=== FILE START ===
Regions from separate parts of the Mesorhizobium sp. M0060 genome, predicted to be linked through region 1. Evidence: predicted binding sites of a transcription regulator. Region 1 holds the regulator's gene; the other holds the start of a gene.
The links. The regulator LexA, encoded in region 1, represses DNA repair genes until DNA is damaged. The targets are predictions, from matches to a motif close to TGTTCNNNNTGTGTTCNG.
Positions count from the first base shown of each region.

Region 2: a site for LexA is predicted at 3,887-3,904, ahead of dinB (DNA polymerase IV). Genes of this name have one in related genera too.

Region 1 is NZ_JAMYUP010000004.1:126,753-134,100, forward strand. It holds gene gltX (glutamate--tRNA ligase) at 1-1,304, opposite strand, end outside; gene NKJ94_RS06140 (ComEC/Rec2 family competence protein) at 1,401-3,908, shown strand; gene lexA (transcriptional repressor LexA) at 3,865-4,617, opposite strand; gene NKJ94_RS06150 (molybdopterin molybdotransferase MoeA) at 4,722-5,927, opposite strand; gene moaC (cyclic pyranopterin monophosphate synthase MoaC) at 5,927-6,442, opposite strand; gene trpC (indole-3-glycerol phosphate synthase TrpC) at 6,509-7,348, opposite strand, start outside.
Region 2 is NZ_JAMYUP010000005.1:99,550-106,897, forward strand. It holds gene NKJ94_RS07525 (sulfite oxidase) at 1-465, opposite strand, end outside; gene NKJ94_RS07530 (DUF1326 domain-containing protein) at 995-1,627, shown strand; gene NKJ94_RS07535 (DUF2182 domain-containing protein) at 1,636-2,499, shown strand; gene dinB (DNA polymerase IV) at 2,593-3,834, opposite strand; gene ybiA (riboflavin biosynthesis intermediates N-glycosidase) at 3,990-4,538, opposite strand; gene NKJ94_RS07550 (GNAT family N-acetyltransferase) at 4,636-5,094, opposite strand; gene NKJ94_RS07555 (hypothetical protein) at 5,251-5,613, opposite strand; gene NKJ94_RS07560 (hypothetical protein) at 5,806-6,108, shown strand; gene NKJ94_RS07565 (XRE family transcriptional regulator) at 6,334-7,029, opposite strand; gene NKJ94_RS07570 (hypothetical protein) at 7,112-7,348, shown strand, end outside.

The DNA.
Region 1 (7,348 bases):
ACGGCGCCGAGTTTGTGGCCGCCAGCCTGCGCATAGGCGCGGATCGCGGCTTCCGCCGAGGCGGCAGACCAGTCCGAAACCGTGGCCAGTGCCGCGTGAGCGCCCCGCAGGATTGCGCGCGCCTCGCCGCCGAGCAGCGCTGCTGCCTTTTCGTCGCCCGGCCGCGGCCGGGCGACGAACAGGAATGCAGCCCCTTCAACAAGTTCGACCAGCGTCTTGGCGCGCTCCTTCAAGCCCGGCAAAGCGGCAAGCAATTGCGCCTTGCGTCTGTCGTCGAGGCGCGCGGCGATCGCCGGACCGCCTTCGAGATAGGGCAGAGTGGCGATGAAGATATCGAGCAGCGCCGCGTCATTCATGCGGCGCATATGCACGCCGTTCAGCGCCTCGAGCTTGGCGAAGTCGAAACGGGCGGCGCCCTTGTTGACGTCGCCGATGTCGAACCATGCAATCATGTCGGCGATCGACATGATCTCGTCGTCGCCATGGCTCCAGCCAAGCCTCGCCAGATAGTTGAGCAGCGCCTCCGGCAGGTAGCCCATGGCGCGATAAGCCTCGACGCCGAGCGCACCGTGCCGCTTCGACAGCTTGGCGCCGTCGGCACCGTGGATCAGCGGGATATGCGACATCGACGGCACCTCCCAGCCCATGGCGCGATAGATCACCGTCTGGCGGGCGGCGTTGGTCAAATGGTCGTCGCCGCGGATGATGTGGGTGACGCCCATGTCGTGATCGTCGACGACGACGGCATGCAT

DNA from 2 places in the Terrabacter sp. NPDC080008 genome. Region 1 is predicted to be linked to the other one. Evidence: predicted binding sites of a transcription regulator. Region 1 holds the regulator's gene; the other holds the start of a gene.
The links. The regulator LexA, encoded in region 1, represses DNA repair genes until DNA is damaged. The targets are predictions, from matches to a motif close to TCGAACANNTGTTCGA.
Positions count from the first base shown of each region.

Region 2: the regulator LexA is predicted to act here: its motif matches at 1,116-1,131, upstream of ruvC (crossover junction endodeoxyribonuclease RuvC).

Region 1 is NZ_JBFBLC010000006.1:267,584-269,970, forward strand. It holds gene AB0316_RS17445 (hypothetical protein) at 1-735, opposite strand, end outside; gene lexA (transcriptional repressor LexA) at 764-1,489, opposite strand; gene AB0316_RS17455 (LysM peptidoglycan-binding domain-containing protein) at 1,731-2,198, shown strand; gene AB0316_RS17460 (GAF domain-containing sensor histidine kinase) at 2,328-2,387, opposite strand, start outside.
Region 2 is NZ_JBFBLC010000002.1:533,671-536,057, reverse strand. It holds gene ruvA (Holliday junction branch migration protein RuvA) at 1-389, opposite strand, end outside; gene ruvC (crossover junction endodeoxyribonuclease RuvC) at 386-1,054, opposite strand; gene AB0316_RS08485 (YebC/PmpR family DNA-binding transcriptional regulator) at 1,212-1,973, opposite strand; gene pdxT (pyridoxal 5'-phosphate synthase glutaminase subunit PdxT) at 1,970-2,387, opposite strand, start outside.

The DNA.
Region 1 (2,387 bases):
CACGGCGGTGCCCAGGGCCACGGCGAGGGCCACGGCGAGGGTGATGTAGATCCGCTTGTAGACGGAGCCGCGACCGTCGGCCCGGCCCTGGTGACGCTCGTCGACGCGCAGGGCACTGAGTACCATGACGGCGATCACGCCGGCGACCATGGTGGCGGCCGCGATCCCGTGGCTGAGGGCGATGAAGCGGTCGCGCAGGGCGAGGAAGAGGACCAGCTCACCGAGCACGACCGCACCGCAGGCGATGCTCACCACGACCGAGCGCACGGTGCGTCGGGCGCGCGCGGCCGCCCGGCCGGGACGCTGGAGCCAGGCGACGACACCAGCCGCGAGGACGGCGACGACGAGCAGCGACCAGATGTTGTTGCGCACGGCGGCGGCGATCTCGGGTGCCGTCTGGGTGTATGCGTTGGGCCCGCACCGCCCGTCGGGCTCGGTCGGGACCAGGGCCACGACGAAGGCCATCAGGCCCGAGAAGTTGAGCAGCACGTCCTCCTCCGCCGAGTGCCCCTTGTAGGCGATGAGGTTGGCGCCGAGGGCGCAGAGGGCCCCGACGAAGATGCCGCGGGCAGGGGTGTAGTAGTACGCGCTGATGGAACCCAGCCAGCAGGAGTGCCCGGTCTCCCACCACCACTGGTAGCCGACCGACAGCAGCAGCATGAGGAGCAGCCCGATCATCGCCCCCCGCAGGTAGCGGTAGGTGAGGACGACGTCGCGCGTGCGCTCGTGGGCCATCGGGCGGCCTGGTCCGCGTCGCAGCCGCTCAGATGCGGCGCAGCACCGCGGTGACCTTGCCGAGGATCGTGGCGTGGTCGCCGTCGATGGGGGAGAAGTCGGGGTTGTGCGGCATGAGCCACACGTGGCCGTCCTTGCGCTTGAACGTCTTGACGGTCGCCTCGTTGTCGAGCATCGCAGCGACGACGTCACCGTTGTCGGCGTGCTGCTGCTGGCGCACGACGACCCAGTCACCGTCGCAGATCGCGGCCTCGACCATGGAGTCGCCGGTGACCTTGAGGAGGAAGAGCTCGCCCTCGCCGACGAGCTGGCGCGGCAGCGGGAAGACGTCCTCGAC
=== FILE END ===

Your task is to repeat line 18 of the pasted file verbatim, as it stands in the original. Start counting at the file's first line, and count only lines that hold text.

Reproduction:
CACGGCGGTGCCCAGGGCCACGGCGAGGGCCACGGCGAGGGTGATGTAGATCCGCTTGTAGACGGAGCCGCGACCGTCGGCCCGGCCCTGGTGACGCTCGTCGACGCGCAGGGCACTGAGTACCATGACGGCGATCACGCCGGCGACCATGGTGGCGGCCGCGATCCCGTGGCTGAGGGCGATGAAGCGGTCGCGCAGGGCGAGGAAGAGGACCAGCTCACCGAGCACGACCGCACCGCAGGCGATGCTCACCACGACCGAGCGCACGGTGCGTCGGGCGCGCGCGGCCGCCCGGCCGGGACGCTGGAGCCAGGCGACGACACCAGCCGCGAGGACGGCGACGACGAGCAGCGACCAGATGTTGTTGCGCACGGCGGCGGCGATCTCGGGTGCCGTCTGGGTGTATGCGTTGGGCCCGCACCGCCCGTCGGGCTCGGTCGGGACCAGGGCCACGACGAAGGCCATCAGGCCCGAGAAGTTGAGCAGCACGTCCTCCTCCGCCGAGTGCCCCTTGTAGGCGATGAGGTTGGCGCCGAGGGCGCAGAGGGCCCCGACGAAGATGCCGCGGGCAGGGGTGTAGTAGTACGCGCTGATGGAACCCAGCCAGCAGGAGTGCCCGGTCTCCCACCACCACTGGTAGCCGACCGACAGCAGCAGCATGAGGAGCAGCCCGATCATCGCCCCCCGCAGGTAGCGGTAGGTGAGGACGACGTCGCGCGTGCGCTCGTGGGCCATCGGGCGGCCTGGTCCGCGTCGCAGCCGCTCAGATGCGGCGCAGCACCGCGGTGACCTTGCCGAGGATCGTGGCGTGGTCGCCGTCGATGGGGGAGAAGTCGGGGTTGTGCGGCATGAGCCACACGTGGCCGTCCTTGCGCTTGAACGTCTTGACGGTCGCCTCGTTGTCGAGCATCGCAGCGACGACGTCACCGTTGTCGGCGTGCTGCTGCTGGCGCACGACGACCCAGTCACCGTCGCAGATCGCGGCCTCGACCATGGAGTCGCCGGTGACCTTGAGGAGGAAGAGCTCGCCCTCGCCGACGAGCTGGCGCGGCAGCGGGAAGACGTCCTCGAC